Foreword Reviews

The Radical Dreams

Poetry Collection

Clarion Rating: 4 out of 5

The poems in The Radical Dreams are resonant, colored by emotional turbulence and finding solace in relationships and the natural world.

In his collection The Radical Dreams, poet Samuel Guest offers striking images and an interesting juxtaposition of voices.

Guest uses a range of poetic techniques to explore anxiety, relationships, and the natural world. His slim volume is divided into three sections, titled “Shards of Truth,” “Portal to the Soul,” and “Love and What Comes Easier.” Each section begins with a brief statement that explains Guest’s state of mind when he was composing the poems. For example, part 1 begins with the following: “There was an honesty to my darkest thoughts and nightmares. I knew where I was headed, so I made a change for the better.” These statements are helpful for contextualizing the poems and illuminating the collection’s tonal progression.

“Shards of Truth,” the opening section, is filled with poems tackling dark emotions. From the suicidal thoughts in the stream-of-consciousness prose poem “C-O-H-E-R-E-N-C-E” to the frantic anxiety of “Plight,” Guest paints a picture of mental upheaval. Through this lens, even the earth itself is damaged and in need of protection: “Expel the death somewhere,” Guest implores, “high in space where the / killing fiber will be / too far out to afflict / the planet that holds us.”

In the middle section, “Portal to the Soul,” the poems lighten significantly. Brooding images of death give way to lines that marvel at nature. In “Snowflakes, December 12th, 2017,” for example, Guest notes the “soundless spell” a snowstorm casts over him. This stands in notable contrast to “Winter’s Tempest” in the first section, where snow forces people to barricade their windows and “surge[s] forward at a mordant pace.”

“Love and What Comes Easier,” the final section, finds Guest basking in relationship bliss, to a certain extent. While there is some pain and longing for the past, as in “Pin Prick” and “The Dust of Love,” there’s also unabashed affection and delight to be found. In “Smiles Like That,” Guest writes, “Your smile speaks to me …. Breeds everlasting youth on everyone it touches.” “Dreams Becoming Real” is even more explicit about the happiness of new love: “When we met the joy had begun / The past laid to rest / Me at my best.” The collection finishes with the loving and simple “What’s Perfect,” a fitting conclusion to the book’s emotional arc.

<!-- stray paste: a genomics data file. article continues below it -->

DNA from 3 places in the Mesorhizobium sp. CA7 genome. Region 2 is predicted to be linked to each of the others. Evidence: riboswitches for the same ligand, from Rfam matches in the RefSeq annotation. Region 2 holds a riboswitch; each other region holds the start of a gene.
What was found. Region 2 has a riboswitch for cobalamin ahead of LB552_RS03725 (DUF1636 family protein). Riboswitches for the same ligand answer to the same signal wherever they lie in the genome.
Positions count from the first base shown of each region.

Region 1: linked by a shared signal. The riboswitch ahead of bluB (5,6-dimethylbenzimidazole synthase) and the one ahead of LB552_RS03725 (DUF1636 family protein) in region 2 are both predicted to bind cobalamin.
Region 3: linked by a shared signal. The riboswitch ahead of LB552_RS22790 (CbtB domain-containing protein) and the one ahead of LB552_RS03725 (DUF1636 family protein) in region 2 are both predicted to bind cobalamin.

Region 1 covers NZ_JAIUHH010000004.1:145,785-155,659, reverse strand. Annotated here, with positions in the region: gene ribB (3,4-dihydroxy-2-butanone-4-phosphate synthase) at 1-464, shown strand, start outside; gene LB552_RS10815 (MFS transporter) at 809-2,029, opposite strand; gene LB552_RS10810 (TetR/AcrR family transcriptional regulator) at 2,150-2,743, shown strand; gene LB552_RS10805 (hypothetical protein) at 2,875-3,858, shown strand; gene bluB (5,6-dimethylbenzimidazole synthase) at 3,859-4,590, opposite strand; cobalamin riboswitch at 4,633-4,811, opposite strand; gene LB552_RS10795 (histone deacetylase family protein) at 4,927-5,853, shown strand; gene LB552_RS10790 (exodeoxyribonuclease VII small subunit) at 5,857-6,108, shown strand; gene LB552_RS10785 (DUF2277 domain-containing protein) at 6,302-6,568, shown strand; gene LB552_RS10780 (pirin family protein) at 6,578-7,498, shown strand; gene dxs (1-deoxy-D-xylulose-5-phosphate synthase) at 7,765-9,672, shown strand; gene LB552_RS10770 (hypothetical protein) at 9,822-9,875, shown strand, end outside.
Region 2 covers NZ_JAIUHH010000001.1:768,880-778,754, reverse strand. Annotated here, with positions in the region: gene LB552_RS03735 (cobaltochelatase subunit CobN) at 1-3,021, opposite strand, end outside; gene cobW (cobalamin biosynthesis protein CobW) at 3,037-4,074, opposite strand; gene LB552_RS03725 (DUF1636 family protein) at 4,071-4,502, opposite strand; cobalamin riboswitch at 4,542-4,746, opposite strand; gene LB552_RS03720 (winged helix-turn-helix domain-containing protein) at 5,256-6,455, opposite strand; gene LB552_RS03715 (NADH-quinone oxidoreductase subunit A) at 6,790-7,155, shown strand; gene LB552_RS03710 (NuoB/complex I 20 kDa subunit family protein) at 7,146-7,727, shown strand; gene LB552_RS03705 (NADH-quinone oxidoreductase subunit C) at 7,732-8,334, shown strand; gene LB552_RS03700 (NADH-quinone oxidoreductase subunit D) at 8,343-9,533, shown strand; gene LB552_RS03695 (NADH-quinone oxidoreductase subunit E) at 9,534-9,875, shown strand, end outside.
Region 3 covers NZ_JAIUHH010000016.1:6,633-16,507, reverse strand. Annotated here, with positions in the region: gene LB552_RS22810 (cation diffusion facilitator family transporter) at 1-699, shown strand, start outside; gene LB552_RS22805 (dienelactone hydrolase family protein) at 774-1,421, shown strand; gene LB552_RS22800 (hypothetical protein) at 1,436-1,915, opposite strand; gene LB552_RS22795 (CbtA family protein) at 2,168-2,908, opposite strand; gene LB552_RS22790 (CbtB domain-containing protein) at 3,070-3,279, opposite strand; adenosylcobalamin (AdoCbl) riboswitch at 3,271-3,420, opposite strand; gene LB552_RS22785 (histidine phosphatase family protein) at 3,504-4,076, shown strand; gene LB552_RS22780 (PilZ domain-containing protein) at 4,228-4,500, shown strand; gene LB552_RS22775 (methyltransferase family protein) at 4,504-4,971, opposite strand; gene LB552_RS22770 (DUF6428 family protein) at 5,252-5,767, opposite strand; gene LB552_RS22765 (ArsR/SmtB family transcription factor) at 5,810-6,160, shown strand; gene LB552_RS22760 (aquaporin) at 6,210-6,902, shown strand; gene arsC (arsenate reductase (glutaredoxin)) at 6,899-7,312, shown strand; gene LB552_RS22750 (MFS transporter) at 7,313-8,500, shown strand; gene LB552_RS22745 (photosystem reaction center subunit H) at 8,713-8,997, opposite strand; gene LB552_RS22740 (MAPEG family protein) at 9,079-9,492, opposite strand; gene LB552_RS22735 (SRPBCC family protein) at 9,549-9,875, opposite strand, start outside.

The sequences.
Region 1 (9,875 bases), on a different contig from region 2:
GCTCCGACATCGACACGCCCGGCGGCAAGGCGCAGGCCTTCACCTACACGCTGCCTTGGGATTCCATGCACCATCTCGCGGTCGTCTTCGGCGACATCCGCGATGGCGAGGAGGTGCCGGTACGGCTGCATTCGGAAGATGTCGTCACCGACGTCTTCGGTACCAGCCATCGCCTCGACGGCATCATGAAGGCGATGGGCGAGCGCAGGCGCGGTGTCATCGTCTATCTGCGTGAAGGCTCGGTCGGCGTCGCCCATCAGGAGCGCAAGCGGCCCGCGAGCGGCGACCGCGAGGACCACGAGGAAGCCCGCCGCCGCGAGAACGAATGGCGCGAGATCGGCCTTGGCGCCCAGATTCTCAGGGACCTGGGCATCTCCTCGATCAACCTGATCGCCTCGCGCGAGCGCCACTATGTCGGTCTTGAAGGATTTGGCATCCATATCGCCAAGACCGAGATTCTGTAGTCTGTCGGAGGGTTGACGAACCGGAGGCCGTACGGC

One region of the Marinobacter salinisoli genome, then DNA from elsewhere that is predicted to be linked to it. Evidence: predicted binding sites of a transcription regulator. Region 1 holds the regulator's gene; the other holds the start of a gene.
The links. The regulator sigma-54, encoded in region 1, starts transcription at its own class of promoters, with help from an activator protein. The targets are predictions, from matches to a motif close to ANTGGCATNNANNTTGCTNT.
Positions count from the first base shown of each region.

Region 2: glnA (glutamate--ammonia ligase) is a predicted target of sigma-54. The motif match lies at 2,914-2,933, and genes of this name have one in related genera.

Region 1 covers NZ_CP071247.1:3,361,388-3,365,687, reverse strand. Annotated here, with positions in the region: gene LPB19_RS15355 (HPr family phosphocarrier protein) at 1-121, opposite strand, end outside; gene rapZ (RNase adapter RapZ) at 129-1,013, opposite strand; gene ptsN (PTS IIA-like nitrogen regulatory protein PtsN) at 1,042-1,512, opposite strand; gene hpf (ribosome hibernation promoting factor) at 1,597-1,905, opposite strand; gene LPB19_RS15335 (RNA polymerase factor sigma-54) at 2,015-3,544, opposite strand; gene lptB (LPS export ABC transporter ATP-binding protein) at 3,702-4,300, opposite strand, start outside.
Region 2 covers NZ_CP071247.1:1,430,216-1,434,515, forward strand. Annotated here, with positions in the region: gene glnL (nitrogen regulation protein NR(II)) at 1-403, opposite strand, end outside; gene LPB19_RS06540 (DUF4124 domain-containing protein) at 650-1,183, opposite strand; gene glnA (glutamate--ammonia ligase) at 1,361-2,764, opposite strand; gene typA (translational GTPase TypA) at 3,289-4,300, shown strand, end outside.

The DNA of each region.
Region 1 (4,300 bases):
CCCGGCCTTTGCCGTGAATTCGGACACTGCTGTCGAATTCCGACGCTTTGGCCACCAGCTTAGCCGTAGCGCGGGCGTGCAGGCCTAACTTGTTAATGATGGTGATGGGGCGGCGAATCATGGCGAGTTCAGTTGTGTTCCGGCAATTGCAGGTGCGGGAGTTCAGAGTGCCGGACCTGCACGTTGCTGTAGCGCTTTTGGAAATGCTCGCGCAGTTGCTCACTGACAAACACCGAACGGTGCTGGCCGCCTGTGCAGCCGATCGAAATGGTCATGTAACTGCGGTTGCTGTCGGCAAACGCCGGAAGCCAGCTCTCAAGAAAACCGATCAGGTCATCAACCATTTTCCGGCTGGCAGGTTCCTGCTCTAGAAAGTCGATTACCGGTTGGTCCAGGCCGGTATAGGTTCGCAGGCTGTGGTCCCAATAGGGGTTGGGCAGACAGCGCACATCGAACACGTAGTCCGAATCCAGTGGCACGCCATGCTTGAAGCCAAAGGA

There are several registers at work in the collection, ranging from the highly formal (“Were it not for the hell-bent phantom …”) to the resolutely casual (“I saw a woman smooch / A man this morning”). Many of these inconsistencies of voice give a pleasing thrill of cognitive dissonance.

But occasionally the voices are distinct enough that they don’t quite mesh, such as “Outmuscled the sucker in a flash / Thump on the skull” immediately followed by “His fate I must annul.” There’s also a reliance on flashy words that occasionally muddies Guest’s larger points.

Guest’s poems are at their best when they make surprising connections in a straightforward manner. Lines like “My house is prime real estate for car accidents” and “The promises that we made to each other outpace me by two feet” resonate deeply in large part because they marry seemingly incompatible images (like houses and car accidents) in a subversively simple way.

The poems in The Radical Dreams are resonant, colored by emotional turbulence and finding solace in relationships and the natural world.

Reviewed by Anitra Budd

Disclosure: This article is not an endorsement, but a review. The publisher of this book provided free copies of the book and paid a small fee to have their book reviewed by a professional reviewer. Foreword Reviews and Clarion Reviews make no guarantee that the publisher will receive a positive review. Foreword Magazine, Inc. is disclosing this in accordance with the Federal Trade Commission’s 16 CFR, Part 255.

Load Next Review